CB: As I have grown in my career and learned more about the effect that sound can have on the viewer, I’ve learned to disregard my initial reactions to instead explore new ideas. Basically I’ve been trying to unlearn everything I’ve learned along the way as early on we are taught to approach sound in a more predictable manner. This doesn’t always work out but sometimes you get to a place that you never would have otherwise. This approach can be like photography where you may take one hundred photographs and have only two or three worth keeping. At the beginning of my career I was frustrated at the lack of a creative vision around the soundtrack. This was the result of having many sounds from various departments appear at the final mix each feeling independent, missing a sense of wholeness. These results were inevitable as traditionally most of the people would have worked on these elements in isolation and when they arrived on the stage it would be the first time everyone had heard their materials together. Sometimes this approach would work out however typically we could only get to the point where everything was covered and nothing was too loud leaving no room for new ideas or time to explore. With this in mind, I started to take the approach of pulling sounds together early in the process and make some decisions around what to lose and what to keep before the final mix. I felt this worked better but at times may have gone too far and tried to control the process too much. Now I try to combine the two styles of working by still trying to find a creative direction early but still leave room for experimentation.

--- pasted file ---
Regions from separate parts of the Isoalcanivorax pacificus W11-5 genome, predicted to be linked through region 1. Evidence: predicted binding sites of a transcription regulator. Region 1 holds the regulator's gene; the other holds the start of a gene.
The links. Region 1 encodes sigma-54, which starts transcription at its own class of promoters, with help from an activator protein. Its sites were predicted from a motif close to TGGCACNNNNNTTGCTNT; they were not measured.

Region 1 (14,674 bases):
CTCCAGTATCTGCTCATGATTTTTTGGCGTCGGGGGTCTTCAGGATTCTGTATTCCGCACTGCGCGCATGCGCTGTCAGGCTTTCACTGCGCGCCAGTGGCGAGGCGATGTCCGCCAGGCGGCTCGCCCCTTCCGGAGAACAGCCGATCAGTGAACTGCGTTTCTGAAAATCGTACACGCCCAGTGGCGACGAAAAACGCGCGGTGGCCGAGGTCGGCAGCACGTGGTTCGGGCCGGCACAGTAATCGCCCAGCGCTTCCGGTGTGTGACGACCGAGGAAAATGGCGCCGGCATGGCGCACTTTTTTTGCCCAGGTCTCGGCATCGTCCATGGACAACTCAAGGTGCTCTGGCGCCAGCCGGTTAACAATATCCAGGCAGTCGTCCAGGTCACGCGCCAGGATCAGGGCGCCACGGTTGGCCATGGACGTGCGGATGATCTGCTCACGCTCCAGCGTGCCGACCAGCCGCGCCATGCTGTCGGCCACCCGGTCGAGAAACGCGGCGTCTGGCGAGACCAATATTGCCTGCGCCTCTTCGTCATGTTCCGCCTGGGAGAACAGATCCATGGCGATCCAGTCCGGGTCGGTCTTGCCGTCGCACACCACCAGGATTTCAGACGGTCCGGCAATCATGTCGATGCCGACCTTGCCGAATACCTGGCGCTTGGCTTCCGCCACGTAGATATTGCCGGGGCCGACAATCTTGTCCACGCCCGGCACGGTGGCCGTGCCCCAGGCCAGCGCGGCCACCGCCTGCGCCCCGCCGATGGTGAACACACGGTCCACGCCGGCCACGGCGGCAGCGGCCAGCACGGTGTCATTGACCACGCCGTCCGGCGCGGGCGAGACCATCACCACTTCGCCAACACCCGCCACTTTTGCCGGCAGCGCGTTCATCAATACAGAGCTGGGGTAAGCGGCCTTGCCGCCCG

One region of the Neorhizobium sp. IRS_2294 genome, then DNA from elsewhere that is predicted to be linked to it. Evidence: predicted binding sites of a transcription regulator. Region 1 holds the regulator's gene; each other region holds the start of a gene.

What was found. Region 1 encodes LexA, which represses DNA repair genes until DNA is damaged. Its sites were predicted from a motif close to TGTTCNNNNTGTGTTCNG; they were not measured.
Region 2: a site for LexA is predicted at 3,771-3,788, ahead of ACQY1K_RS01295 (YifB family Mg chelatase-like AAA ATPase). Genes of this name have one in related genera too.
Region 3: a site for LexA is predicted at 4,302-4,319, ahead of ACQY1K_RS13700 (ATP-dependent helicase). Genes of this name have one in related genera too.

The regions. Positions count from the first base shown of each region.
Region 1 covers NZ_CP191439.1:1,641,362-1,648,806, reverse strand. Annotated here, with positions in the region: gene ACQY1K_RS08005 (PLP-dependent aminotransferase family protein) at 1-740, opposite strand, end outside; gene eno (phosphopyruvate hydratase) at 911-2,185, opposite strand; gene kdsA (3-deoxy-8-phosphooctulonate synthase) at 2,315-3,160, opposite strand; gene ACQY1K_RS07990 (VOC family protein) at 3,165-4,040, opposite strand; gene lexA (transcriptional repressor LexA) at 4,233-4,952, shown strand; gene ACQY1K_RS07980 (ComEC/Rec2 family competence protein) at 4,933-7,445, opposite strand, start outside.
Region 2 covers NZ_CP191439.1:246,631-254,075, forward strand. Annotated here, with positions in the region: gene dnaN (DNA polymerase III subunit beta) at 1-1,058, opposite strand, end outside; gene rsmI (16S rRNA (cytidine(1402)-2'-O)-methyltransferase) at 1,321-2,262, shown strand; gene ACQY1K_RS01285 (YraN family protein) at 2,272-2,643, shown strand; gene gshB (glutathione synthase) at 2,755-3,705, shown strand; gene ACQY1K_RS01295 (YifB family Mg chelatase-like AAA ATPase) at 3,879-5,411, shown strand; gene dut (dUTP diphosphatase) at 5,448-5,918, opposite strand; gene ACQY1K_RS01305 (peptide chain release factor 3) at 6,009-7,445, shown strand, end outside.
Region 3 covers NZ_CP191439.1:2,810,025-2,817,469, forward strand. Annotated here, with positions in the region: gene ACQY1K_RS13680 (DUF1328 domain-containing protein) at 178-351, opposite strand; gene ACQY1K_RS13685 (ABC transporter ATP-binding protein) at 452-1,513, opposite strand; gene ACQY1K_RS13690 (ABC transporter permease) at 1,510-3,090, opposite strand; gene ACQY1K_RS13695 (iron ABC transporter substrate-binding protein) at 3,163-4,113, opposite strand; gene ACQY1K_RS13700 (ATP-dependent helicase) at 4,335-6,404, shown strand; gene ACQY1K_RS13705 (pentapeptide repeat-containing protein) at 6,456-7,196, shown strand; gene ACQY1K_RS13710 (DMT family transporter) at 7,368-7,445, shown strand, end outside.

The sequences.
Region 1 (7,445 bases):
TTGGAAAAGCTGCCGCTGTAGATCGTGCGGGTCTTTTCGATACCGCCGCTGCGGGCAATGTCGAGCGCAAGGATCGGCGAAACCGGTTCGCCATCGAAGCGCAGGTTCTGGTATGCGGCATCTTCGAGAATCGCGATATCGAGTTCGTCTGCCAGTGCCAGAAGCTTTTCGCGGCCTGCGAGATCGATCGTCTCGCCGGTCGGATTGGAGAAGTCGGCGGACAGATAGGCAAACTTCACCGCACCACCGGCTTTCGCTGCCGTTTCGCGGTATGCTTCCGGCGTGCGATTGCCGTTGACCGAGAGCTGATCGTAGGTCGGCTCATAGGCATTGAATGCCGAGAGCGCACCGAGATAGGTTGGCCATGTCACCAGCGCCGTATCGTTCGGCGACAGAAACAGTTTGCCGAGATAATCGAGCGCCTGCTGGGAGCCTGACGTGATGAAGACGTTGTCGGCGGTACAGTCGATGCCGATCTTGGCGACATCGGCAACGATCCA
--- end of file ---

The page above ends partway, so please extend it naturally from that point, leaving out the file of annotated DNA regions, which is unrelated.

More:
DS: How do you like to start a project? Do you start building a sound map from the script, storyboard or any early description of the project?
CB: Ultimately I am looking to define a method to help the filmmakers and sound team work together during the editorial process to integrate sound and picture early on. I like to start a project by determining what the narrative is “really” about; this is where the ears wide-open part comes in. It’s really all about understanding the Filmmaker’s vision. We’re there to bring their vision to life and if we don’t fully understand it then we won’t be successful. Every situation is different, sometimes I can gather lots of information through the script, other times watching the filmmakers previous films or sometimes just through in-depth discussions around themes, character arcs, etc.